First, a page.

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Apparently the execs at Nissan finally realized with some alarm that the Frontier pickup was in danger of upending the VW Beetle’s claim to the longest unchanged model run in automotive history. I can understand why they waited so long. Never a smashing sales success—although, astonishingly, it outsold the underwhelming new Ford Ranger in the latter’s debut year—the Frontier was nevertheless always a solid workhorse that remained just the right size while its competitors grew with each generation.

In 2015 Roseann and I drove a Nissan Navara, the twin of the Frontier except for the former’s exquisite turbodiesel engine, most of the length of South America and were impressed with its unassuming competence. Still, 16 years is a geologic era in truck model lifespan, so Nissan is introducing a “brand new” Frontier this summer. Why the quotes? Because apparently the chassis is more or less identical to the previous generation—far from a bad thing, as it is a fully boxed unit compared to the sales leader Tacoma’s partially boxed counterpart. (Four wheel disc brakes also carry over, of course, shaming Toyota’s antediluvian rear drums.)

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Perhaps inevitably, body dimensions have expanded, although each body style remains an inch or two smaller in each direction than the equivalent Tacoma. Styling? It’s more or less generic current-midsize-pickup normal, although the front end is pleasingly crisper than the Tacoma.

There’s a “new” V6 (introduced during the last model year)—a direct-injection 3.8-liter, following the current, lamentable fashion trend of producing more horsepower than torque: a healthy 310 hp versus 281 lb-ft. I couldn’t find any information on where in the power band each of those occurs, but I’m willing to bet the torque peak is north of 4,000 rpm, as is the case with all competitors’ gasoline engines. Personally I think a truck engine should have a torque peak below 3,000 (or even 2,500) rpm, but aside from diesel engines I’m afraid this is a characteristic of the past. I will allow that current eight, nine, and ten-speed transmissions are able to make the most of this kind of high-rpm power band, but it’s essentially worthless for a manual transmission, requiring a wince-inducing level of clutch slippage to get underway with any kind of load. Fortunately the Frontier will have an up-to-date nine-speed auto, once again leaving Toyota in the dusty storerooms of the archaeological museum with its six-speed. (I’m half-expecting Toyota to re-introduce a carbureted engine in the next Tacoma, assuring us that it’s “better off road.”)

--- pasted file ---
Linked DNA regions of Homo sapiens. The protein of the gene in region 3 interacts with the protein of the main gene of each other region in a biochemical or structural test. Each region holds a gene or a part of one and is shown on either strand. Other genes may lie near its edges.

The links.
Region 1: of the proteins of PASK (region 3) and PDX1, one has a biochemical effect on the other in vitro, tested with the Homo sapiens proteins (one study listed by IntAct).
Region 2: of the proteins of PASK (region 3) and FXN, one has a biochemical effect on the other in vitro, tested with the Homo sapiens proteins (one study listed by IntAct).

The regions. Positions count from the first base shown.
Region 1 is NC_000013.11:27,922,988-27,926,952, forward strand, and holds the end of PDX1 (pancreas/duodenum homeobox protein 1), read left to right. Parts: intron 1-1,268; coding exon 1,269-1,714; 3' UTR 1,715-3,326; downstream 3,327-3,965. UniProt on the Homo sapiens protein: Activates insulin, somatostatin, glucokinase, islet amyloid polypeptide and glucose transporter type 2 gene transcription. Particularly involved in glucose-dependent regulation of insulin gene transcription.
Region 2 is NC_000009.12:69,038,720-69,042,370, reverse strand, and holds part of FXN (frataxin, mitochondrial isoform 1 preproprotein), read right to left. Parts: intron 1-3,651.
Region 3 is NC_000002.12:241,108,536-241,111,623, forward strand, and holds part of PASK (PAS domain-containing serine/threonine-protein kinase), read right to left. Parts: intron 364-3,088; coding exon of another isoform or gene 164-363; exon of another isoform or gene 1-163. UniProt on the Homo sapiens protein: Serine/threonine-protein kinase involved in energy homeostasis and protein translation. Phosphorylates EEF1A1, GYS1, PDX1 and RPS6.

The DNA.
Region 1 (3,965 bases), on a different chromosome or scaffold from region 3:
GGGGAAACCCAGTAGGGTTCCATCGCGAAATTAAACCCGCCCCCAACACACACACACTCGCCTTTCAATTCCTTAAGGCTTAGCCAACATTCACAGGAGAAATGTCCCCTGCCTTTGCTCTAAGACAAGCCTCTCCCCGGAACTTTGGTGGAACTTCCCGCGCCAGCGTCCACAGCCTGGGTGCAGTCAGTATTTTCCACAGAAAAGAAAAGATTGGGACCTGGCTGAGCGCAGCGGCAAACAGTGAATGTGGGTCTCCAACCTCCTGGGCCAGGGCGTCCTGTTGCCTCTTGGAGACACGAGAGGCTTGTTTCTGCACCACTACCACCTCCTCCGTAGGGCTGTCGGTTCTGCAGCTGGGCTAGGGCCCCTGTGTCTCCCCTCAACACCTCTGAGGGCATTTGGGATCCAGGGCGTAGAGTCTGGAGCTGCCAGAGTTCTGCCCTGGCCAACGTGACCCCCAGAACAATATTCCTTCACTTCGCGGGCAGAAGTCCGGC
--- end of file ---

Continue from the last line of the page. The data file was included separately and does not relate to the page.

The new Frontier will have a seven-selection mode dial for various off-pavement situations, following, of course, along with everyone else on Land Rover’s Terrain Response dial introduced a decade and a half ago.

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Otherwise? Well, we still don’t have a new Frontier to inspect in person, but it was clear from the media introduction that there will be no earth-shaking innovations in the truck. What will it take for some mid-size pickup maker to blow through the envelope with, say, coil-spring rear suspension with automatic load leveling (Range Rover, 1970)? Variable valve timing that could lower the torque peak for low-range four-wheel-drive or towing situations (my own thought invention)? Intelligent weight sensors at each corner that could detect when a tire was about to lose traction and lock the axle before any wheel spin occurs (also my own thought invention)?

As long as manufacturers can keep selling trucks built the way they are now, and temporarily edge past each other’s sales with styling tweaks, larger infotainment screens, and a few extra horsepower, probably not for a while . . .

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